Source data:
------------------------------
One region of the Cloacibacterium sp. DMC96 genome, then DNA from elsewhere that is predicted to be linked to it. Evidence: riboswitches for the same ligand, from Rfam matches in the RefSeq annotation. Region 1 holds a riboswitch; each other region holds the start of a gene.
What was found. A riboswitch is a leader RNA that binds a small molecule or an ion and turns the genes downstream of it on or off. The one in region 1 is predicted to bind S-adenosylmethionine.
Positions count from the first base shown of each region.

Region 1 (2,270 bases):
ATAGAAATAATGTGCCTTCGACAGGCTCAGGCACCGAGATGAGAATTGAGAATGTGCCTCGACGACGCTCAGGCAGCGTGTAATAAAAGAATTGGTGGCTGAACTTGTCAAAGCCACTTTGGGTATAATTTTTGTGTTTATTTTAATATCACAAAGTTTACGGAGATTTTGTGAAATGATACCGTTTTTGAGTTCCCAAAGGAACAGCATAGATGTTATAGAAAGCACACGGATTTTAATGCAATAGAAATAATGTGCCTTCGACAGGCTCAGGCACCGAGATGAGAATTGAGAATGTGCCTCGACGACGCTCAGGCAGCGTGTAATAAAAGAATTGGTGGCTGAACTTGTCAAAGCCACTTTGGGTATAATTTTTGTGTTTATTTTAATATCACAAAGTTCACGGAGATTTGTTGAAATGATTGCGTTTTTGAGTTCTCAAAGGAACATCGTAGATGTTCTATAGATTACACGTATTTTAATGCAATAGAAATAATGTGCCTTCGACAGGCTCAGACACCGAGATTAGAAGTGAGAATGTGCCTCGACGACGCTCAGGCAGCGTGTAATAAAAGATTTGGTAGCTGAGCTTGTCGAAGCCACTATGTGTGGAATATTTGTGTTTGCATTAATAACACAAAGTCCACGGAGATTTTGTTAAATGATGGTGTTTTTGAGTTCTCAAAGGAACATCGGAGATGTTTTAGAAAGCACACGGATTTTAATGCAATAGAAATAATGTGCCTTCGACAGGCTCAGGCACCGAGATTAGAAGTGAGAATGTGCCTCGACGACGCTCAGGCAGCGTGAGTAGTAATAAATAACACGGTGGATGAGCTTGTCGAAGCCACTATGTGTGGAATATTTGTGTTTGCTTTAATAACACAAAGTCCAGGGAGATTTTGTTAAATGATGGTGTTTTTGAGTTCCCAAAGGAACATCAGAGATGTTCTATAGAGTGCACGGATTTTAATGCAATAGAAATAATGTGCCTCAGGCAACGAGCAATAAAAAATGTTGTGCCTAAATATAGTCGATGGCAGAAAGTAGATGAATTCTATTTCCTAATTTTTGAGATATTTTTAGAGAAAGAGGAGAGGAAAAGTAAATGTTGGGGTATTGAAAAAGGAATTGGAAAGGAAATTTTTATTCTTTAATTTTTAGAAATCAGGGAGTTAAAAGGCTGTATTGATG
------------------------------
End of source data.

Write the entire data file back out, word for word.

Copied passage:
One region of the Cloacibacterium sp. DMC96 genome, then DNA from elsewhere that is predicted to be linked to it. Evidence: riboswitches for the same ligand, from Rfam matches in the RefSeq annotation. Region 1 holds a riboswitch; each other region holds the start of a gene.
What was found. A riboswitch is a leader RNA that binds a small molecule or an ion and turns the genes downstream of it on or off. The one in region 1 is predicted to bind S-adenosylmethionine.
Positions count from the first base shown of each region.

Region 1 (2,270 bases):
ATAGAAATAATGTGCCTTCGACAGGCTCAGGCACCGAGATGAGAATTGAGAATGTGCCTCGACGACGCTCAGGCAGCGTGTAATAAAAGAATTGGTGGCTGAACTTGTCAAAGCCACTTTGGGTATAATTTTTGTGTTTATTTTAATATCACAAAGTTTACGGAGATTTTGTGAAATGATACCGTTTTTGAGTTCCCAAAGGAACAGCATAGATGTTATAGAAAGCACACGGATTTTAATGCAATAGAAATAATGTGCCTTCGACAGGCTCAGGCACCGAGATGAGAATTGAGAATGTGCCTCGACGACGCTCAGGCAGCGTGTAATAAAAGAATTGGTGGCTGAACTTGTCAAAGCCACTTTGGGTATAATTTTTGTGTTTATTTTAATATCACAAAGTTCACGGAGATTTGTTGAAATGATTGCGTTTTTGAGTTCTCAAAGGAACATCGTAGATGTTCTATAGATTACACGTATTTTAATGCAATAGAAATAATGTGCCTTCGACAGGCTCAGACACCGAGATTAGAAGTGAGAATGTGCCTCGACGACGCTCAGGCAGCGTGTAATAAAAGATTTGGTAGCTGAGCTTGTCGAAGCCACTATGTGTGGAATATTTGTGTTTGCATTAATAACACAAAGTCCACGGAGATTTTGTTAAATGATGGTGTTTTTGAGTTCTCAAAGGAACATCGGAGATGTTTTAGAAAGCACACGGATTTTAATGCAATAGAAATAATGTGCCTTCGACAGGCTCAGGCACCGAGATTAGAAGTGAGAATGTGCCTCGACGACGCTCAGGCAGCGTGAGTAGTAATAAATAACACGGTGGATGAGCTTGTCGAAGCCACTATGTGTGGAATATTTGTGTTTGCTTTAATAACACAAAGTCCAGGGAGATTTTGTTAAATGATGGTGTTTTTGAGTTCCCAAAGGAACATCAGAGATGTTCTATAGAGTGCACGGATTTTAATGCAATAGAAATAATGTGCCTCAGGCAACGAGCAATAAAAAATGTTGTGCCTAAATATAGTCGATGGCAGAAAGTAGATGAATTCTATTTCCTAATTTTTGAGATATTTTTAGAGAAAGAGGAGAGGAAAAGTAAATGTTGGGGTATTGAAAAAGGAATTGGAAAGGAAATTTTTATTCTTTAATTTTTAGAAATCAGGGAGTTAAAAGGCTGTATTGATG